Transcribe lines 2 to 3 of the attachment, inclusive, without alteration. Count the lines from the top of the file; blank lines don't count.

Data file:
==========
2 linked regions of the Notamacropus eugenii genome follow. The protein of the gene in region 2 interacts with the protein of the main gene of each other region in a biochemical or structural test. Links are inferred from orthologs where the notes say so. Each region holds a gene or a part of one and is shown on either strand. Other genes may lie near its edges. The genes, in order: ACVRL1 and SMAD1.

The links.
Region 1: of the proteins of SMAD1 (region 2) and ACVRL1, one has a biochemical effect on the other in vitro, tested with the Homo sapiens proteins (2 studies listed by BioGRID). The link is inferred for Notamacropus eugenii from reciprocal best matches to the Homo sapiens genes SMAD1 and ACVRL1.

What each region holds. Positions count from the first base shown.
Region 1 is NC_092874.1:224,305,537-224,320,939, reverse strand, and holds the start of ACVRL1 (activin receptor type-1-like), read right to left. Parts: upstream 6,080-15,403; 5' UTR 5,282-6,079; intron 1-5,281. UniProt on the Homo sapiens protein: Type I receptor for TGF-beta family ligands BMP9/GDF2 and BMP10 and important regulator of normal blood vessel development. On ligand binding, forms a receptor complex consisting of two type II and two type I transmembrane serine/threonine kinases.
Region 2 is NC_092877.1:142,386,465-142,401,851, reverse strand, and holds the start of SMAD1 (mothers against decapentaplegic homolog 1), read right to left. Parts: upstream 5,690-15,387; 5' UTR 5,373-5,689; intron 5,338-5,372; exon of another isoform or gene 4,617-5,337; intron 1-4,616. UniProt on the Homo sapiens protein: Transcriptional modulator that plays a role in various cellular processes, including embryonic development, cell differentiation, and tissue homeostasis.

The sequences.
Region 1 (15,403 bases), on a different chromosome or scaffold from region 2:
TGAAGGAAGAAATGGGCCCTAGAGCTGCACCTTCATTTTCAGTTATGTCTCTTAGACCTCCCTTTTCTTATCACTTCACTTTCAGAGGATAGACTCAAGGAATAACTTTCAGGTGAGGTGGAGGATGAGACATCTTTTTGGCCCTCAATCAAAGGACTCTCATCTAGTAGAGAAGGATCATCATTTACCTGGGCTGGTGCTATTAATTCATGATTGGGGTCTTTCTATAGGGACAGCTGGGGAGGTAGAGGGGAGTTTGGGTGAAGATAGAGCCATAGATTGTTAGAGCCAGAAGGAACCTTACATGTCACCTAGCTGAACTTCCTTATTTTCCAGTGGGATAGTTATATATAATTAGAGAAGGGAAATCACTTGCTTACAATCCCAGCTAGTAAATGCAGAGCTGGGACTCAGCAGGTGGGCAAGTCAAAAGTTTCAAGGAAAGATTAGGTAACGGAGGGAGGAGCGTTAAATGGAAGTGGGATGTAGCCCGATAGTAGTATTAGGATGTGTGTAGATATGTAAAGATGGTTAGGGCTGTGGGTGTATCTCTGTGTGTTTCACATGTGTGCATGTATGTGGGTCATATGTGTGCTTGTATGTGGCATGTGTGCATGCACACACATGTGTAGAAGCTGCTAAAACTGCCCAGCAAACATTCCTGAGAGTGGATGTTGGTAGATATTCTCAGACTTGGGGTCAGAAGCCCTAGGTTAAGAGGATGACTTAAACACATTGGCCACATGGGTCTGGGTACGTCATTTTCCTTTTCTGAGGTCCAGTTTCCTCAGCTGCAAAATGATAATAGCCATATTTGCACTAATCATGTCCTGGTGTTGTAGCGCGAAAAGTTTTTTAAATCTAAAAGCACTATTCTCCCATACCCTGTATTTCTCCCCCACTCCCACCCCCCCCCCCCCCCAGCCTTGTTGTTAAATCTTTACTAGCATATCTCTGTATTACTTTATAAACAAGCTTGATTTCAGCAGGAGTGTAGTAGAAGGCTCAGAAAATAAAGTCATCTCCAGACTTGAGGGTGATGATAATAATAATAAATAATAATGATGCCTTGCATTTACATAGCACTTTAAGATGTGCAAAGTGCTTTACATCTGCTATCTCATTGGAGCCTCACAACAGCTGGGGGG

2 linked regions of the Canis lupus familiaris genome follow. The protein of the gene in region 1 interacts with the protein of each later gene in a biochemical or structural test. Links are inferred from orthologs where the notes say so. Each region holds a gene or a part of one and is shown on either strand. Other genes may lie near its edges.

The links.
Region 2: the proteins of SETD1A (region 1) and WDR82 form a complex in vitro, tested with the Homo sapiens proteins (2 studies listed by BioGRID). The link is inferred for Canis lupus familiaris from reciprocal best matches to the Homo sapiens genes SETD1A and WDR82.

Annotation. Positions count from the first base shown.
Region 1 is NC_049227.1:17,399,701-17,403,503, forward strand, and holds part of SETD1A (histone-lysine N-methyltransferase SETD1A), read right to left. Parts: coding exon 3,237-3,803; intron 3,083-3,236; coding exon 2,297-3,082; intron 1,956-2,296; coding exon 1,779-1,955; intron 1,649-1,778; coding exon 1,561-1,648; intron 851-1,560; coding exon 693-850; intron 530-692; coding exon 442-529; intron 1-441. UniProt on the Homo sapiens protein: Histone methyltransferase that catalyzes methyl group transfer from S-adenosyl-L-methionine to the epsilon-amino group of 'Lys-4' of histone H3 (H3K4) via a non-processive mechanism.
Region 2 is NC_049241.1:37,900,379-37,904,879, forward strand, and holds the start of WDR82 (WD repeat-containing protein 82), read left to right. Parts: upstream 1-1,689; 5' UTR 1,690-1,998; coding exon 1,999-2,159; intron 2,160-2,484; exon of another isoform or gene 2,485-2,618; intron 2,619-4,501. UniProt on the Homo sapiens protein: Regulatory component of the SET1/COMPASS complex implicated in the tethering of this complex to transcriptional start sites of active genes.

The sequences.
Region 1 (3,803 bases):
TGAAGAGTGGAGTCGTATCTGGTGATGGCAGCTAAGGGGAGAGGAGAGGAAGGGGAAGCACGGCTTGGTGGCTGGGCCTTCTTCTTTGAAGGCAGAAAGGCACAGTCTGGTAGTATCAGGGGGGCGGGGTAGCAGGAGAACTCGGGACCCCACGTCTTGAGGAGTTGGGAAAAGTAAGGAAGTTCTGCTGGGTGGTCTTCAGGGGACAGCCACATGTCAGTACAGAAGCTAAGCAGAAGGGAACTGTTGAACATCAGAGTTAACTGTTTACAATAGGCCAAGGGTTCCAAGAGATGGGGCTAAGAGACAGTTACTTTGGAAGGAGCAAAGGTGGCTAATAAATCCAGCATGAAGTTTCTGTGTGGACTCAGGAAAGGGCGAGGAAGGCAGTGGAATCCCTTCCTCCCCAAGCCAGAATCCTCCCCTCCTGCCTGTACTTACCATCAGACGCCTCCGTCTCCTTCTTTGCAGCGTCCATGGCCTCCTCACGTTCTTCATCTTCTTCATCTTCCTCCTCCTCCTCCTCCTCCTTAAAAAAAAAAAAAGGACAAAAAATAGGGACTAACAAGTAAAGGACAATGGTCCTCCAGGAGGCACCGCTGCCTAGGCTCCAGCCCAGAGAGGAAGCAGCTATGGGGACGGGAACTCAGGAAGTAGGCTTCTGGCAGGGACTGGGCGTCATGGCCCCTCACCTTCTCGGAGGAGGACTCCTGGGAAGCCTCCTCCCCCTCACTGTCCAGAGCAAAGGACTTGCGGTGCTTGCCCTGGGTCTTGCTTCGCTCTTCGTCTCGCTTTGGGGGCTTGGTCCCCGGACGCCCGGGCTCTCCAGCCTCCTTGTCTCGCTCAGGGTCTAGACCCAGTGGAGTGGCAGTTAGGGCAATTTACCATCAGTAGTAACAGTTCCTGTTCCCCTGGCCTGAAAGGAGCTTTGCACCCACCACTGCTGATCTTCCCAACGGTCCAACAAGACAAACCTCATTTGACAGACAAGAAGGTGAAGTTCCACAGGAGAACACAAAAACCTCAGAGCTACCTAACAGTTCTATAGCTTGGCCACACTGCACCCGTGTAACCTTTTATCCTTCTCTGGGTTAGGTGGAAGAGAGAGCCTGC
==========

The links.
Region 1: of the proteins of SMAD1 (region 2) and ACVRL1, one has a biochemical effect on the other in vitro, tested with the Homo sapiens proteins (2 studies listed by BioGRID). The link is inferred for Notamacropus eugenii from reciprocal best matches to the Homo sapiens genes SMAD1 and ACVRL1.